The company denied reports it had stepped up its attempts to block access via virtual private networks (VPNs).
Netflix said its existing policy against the use of VPNs to circumvent geographical content barriers remained unchanged.
But it said its service would still work via some VPNs.
"The claims that we have changed our policy on VPN are false," said Netflix's chief product officer Neil Hunt.
Speaking at this year's Consumer Electronics Show (CES) in Las Vegas, he said: "People who are using a VPN to access our service from outside of the area will find that it still works exactly as it has always done."
He was speaking in response to widespread claims that the popular media streaming firm had begun a crackdown on customers who used VPNs at the behest of studios unhappy at their licensing arrangements being ignored.
They followed complaints by Netflix users on Reddit that their normal VPN setups were no longer working.
Netflix said it did routinely block the work-arounds using "industry standard" techniques, but there was no special effort being undertaken to block more of them than usual.'Failsafe'
According to Cnet, Mr Hunt said that the company had added a "failsafe" on its Android app to help users whose DNS provider was unreliable.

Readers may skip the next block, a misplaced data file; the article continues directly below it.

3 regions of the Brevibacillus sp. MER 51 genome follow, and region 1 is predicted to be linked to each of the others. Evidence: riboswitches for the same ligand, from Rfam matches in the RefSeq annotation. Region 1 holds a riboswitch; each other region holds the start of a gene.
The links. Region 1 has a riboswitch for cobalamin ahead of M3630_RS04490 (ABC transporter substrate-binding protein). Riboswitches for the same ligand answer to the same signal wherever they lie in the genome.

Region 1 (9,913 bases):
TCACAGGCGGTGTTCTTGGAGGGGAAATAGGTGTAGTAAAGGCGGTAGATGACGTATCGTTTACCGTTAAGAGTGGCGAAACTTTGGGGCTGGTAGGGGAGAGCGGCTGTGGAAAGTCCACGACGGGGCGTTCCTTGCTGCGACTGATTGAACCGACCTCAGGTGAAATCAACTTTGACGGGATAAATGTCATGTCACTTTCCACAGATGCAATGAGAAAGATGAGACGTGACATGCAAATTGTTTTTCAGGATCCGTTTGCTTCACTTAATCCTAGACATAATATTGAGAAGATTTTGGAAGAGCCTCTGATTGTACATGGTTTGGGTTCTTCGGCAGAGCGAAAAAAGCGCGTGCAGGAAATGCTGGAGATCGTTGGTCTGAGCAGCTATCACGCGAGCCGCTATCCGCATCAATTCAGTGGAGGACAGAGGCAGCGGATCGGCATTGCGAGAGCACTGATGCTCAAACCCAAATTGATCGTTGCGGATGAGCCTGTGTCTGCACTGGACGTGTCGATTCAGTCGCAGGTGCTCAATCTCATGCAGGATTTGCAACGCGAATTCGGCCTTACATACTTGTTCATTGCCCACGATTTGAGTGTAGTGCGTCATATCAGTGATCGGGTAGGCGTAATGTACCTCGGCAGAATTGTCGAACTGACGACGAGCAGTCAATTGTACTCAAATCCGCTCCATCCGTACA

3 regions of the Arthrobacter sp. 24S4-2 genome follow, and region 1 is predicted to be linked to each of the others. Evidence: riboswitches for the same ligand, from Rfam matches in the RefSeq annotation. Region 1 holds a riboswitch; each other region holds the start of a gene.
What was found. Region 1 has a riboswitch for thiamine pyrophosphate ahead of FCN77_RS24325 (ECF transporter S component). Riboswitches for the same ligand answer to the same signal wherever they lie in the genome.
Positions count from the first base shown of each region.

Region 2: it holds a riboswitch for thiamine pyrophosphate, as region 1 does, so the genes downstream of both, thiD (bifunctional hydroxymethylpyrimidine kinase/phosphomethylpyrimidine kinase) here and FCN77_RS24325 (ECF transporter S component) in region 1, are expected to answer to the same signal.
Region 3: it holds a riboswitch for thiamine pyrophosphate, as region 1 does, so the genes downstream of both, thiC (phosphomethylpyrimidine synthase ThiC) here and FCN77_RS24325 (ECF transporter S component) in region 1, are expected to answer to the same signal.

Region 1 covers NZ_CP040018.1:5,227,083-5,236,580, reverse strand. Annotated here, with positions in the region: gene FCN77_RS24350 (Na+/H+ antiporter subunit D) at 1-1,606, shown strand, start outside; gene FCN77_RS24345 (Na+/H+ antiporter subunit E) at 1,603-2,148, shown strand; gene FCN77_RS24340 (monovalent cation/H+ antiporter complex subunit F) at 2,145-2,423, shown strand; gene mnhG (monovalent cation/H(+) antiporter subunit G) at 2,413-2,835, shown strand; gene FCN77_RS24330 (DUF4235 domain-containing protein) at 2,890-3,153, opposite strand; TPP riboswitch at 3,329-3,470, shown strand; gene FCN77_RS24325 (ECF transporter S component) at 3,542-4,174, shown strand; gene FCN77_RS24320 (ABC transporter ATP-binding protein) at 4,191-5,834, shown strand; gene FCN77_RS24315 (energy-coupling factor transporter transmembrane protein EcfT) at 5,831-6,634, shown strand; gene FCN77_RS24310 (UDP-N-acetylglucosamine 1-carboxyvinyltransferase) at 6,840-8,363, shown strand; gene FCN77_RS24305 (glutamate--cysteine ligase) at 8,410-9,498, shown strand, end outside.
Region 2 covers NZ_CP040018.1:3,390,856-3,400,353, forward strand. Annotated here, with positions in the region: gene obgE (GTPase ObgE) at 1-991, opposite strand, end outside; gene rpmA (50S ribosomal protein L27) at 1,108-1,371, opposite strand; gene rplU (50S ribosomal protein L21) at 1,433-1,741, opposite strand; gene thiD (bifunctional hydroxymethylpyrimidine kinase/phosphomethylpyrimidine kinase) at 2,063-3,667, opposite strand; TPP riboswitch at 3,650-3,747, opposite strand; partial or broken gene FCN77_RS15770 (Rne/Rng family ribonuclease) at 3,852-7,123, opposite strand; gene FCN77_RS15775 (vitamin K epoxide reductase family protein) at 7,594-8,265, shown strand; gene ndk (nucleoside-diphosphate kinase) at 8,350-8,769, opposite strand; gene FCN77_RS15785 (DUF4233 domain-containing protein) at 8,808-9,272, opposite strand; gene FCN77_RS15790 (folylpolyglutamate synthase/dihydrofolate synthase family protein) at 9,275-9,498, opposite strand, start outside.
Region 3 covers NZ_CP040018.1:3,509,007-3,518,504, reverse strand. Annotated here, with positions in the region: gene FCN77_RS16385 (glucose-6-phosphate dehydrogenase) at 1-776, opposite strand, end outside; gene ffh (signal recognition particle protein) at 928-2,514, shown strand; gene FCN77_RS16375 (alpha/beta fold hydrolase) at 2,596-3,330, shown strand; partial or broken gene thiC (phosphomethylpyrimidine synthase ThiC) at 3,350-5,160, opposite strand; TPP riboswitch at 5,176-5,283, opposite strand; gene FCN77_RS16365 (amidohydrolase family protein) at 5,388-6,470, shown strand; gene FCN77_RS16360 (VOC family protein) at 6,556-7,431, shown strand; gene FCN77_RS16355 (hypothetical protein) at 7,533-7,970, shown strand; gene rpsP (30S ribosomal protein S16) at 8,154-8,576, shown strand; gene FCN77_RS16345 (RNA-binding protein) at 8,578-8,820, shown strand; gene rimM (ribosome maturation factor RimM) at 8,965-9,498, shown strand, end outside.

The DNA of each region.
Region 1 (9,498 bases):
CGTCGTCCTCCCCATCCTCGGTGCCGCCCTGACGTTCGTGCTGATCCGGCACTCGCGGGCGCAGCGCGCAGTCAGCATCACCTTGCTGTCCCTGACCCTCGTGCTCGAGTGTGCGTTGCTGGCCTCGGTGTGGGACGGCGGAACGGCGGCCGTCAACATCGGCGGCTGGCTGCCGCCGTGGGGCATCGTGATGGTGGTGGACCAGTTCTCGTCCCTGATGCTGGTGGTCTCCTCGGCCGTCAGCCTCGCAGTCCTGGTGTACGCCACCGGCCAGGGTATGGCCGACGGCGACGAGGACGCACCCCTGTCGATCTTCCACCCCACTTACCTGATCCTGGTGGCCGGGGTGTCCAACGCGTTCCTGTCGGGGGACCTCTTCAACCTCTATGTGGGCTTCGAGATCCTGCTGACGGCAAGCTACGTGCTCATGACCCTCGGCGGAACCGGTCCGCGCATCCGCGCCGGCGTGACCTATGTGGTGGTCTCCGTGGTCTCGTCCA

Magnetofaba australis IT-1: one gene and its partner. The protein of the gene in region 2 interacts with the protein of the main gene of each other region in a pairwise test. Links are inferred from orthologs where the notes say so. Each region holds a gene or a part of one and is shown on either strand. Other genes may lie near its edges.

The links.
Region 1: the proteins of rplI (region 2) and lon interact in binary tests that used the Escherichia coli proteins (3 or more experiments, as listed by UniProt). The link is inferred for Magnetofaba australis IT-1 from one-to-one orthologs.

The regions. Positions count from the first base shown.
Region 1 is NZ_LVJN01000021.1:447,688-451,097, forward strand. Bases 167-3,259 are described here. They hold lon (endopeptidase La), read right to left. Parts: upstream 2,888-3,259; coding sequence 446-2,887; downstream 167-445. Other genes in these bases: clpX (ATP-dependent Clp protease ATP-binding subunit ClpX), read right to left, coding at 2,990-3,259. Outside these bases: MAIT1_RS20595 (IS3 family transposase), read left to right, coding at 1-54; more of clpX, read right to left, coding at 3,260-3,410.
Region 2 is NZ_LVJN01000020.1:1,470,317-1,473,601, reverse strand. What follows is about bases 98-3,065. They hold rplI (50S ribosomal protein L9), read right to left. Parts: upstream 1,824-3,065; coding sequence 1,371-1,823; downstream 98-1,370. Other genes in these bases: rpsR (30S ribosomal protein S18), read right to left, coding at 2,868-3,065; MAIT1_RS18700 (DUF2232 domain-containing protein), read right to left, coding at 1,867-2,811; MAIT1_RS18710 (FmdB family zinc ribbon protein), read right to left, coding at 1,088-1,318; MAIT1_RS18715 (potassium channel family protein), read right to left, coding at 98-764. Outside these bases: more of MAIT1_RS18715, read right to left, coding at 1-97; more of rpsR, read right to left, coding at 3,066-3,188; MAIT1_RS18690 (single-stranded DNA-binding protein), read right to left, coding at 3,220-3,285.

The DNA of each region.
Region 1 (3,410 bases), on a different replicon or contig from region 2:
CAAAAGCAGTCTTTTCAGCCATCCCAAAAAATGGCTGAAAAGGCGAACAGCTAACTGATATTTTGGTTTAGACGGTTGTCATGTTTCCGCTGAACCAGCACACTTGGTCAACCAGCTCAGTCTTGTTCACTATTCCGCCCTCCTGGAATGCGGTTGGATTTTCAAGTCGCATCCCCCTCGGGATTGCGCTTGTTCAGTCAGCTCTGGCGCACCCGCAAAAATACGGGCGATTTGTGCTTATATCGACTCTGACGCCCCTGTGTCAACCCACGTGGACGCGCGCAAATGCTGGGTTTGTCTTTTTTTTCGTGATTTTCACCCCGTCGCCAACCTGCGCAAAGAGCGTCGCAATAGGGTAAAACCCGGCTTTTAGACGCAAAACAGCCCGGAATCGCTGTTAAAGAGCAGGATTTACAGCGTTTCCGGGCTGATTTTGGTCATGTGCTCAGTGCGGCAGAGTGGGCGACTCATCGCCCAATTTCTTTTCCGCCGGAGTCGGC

"It's not intended to steer people away from VPN, it's intended to make the application more robust when your own DNS provider is failing," he said.
"The reality is we blacklist known VPNs in accordance with our content contracts - Foxtel, for example, owns House of Cards in Australia so they kind of like us to block them. But we are not changing our policy. It remains the same as it ever was."
The BBC verified his comments with Netflix, which added: "Our terms of service state that you are not allowed to virtually cross borders because of content licensing systems."Blocks
A spokesman told the BBC that the firm used industry standard technology to stop users doing so and that, contrary to the reports, it had not recently changed the way it did that.
Netflix is believed to favour the end of the traditional system, under which film and television rights are sold by geographical region.
In order to ensure the limits of those licences are respected, blocks must be installed. For example, items of hardware such as DVD players were designed only to be compatible with media designated to the same geographical region.
But, as such forms declined, studios began to rely more and more heavily on geographic blocks using the customer's IP address.
However, VPNs make the user appear to be in the country they wish, helping them get around such a barrier.